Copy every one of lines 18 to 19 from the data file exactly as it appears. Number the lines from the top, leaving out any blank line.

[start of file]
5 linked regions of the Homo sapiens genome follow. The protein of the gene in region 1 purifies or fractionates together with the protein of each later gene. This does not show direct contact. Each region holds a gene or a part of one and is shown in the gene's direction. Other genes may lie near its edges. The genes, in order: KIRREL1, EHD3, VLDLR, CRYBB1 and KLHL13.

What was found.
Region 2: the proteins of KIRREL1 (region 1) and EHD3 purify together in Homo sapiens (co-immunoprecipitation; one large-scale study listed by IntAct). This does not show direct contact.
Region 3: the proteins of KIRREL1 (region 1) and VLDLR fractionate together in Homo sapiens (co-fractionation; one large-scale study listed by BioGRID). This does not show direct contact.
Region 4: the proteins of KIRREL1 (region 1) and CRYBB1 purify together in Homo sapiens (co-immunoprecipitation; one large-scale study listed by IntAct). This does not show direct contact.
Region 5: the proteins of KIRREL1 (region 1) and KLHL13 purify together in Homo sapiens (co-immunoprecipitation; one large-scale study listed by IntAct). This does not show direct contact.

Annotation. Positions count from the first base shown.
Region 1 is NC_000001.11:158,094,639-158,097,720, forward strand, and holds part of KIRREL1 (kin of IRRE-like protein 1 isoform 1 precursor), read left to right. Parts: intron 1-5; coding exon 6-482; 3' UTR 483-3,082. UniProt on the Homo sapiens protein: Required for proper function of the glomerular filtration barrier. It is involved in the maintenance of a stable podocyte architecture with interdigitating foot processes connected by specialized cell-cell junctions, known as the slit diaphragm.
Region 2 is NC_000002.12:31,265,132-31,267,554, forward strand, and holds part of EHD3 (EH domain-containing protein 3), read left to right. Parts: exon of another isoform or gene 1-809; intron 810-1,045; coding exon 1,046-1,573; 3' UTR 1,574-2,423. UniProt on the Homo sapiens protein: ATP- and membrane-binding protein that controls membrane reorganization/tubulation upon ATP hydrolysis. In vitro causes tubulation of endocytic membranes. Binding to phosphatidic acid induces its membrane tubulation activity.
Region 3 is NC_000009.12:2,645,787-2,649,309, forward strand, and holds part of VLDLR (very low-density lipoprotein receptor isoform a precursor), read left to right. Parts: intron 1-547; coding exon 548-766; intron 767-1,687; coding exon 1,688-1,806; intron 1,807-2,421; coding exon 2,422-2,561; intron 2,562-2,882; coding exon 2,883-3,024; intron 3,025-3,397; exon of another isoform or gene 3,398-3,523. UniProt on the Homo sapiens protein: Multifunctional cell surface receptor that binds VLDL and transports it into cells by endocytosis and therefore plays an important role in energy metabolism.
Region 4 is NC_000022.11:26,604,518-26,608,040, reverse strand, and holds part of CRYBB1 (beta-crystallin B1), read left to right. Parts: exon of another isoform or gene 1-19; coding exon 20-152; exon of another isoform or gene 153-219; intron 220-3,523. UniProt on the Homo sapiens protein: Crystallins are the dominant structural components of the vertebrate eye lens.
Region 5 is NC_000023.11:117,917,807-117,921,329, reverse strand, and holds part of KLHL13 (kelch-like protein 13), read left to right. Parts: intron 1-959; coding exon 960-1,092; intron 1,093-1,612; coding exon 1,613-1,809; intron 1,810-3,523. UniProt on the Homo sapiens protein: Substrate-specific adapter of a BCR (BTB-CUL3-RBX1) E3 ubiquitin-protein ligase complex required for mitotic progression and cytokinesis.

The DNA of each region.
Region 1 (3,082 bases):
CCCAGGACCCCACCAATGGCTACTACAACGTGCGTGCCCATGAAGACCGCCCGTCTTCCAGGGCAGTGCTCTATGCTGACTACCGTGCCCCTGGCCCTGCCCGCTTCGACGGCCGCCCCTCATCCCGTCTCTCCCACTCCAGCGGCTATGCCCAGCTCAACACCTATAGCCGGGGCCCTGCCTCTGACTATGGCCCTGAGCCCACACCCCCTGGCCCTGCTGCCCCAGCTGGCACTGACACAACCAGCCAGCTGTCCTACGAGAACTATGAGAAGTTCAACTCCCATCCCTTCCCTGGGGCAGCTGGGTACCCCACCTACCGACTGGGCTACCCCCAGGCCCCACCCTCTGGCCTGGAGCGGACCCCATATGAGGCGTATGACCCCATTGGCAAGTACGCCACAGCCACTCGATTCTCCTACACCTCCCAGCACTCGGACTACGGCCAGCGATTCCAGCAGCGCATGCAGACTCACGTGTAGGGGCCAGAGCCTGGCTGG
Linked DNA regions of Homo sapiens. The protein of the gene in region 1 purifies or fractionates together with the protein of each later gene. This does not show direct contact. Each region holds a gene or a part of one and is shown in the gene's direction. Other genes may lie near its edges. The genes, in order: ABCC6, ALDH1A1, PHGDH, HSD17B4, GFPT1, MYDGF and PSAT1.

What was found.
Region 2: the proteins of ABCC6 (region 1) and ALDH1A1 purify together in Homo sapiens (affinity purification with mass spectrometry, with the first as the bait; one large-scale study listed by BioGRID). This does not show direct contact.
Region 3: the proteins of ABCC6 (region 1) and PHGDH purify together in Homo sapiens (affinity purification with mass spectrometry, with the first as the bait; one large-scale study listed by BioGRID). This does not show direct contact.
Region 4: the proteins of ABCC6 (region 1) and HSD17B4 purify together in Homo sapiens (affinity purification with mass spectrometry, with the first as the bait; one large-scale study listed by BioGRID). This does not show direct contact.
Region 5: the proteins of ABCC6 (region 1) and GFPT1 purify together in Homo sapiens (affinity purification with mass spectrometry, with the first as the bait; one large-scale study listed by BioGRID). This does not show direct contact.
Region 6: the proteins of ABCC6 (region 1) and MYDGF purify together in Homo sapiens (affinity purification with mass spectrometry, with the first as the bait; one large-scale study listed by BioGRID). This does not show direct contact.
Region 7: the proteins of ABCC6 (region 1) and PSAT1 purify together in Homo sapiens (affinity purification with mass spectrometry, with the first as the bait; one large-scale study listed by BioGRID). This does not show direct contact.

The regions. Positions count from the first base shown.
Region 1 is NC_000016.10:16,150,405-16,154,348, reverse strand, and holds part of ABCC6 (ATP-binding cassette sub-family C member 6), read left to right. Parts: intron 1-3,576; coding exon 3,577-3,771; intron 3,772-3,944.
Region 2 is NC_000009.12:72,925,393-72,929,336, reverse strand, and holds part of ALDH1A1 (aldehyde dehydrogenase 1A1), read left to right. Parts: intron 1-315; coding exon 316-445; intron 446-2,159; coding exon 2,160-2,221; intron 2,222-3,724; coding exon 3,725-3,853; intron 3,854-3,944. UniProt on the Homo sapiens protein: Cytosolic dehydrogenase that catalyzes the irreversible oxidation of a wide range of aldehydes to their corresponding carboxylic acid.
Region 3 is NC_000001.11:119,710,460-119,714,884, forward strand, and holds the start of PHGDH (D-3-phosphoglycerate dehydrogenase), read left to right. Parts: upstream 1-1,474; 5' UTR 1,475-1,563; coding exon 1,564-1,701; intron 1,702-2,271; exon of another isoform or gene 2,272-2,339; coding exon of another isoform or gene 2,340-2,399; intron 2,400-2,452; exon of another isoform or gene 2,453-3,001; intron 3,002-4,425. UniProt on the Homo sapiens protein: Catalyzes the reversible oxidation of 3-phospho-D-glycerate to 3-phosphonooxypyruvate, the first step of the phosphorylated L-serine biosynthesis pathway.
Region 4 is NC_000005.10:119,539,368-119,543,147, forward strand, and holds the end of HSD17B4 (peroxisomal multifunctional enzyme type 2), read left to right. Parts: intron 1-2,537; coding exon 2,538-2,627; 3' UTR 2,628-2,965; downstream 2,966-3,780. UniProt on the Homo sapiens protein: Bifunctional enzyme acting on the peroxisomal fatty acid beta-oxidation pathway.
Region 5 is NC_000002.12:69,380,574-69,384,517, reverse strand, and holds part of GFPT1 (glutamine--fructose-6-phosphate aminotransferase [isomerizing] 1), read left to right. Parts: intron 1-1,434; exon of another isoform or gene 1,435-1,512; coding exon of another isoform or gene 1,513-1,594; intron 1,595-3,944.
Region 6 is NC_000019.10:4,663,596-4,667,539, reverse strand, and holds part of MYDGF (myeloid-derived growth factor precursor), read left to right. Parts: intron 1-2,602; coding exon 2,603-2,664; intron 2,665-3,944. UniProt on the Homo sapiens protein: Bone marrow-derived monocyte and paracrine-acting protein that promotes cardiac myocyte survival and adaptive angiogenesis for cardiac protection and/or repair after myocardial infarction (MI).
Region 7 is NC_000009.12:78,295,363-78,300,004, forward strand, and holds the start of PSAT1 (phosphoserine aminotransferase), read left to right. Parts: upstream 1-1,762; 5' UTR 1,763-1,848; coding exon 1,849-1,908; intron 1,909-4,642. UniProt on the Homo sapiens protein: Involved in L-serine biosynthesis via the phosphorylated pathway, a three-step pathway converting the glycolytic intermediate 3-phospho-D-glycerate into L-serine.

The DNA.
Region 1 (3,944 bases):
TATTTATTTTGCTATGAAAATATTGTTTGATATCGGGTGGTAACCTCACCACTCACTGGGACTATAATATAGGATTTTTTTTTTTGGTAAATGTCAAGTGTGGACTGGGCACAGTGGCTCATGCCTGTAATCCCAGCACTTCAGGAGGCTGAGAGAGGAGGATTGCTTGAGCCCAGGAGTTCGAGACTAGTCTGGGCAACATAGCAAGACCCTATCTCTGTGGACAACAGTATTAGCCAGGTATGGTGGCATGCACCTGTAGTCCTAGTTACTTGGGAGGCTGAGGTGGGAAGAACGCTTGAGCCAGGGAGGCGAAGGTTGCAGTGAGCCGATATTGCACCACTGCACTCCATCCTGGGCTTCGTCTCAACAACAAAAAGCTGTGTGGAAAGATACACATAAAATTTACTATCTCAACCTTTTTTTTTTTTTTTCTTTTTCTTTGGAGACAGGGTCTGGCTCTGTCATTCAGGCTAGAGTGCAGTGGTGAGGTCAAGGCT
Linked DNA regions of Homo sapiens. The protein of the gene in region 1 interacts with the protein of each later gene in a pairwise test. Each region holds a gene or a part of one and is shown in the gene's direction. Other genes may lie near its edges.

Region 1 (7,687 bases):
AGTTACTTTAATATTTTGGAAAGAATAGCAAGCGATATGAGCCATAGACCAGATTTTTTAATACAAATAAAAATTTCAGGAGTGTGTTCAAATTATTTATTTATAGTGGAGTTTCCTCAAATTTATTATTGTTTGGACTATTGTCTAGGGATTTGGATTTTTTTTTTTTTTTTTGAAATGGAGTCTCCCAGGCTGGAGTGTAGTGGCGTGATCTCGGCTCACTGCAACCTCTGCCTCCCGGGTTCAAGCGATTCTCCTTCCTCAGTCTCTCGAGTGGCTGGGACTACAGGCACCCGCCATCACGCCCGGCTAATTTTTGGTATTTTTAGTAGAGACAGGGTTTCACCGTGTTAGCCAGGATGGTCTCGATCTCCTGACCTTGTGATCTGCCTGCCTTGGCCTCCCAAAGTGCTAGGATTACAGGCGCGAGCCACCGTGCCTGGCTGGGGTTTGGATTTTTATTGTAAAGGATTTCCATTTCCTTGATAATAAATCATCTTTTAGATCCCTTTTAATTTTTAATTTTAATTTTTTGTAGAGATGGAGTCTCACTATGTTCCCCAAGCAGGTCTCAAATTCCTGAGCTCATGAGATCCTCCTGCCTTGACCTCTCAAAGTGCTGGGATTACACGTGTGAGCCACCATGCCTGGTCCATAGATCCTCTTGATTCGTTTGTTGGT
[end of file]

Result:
Region 2: the proteins of ABCC6 (region 1) and ALDH1A1 purify together in Homo sapiens (affinity purification with mass spectrometry, with the first as the bait; one large-scale study listed by BioGRID). This does not show direct contact.
Region 3: the proteins of ABCC6 (region 1) and PHGDH purify together in Homo sapiens (affinity purification with mass spectrometry, with the first as the bait; one large-scale study listed by BioGRID). This does not show direct contact.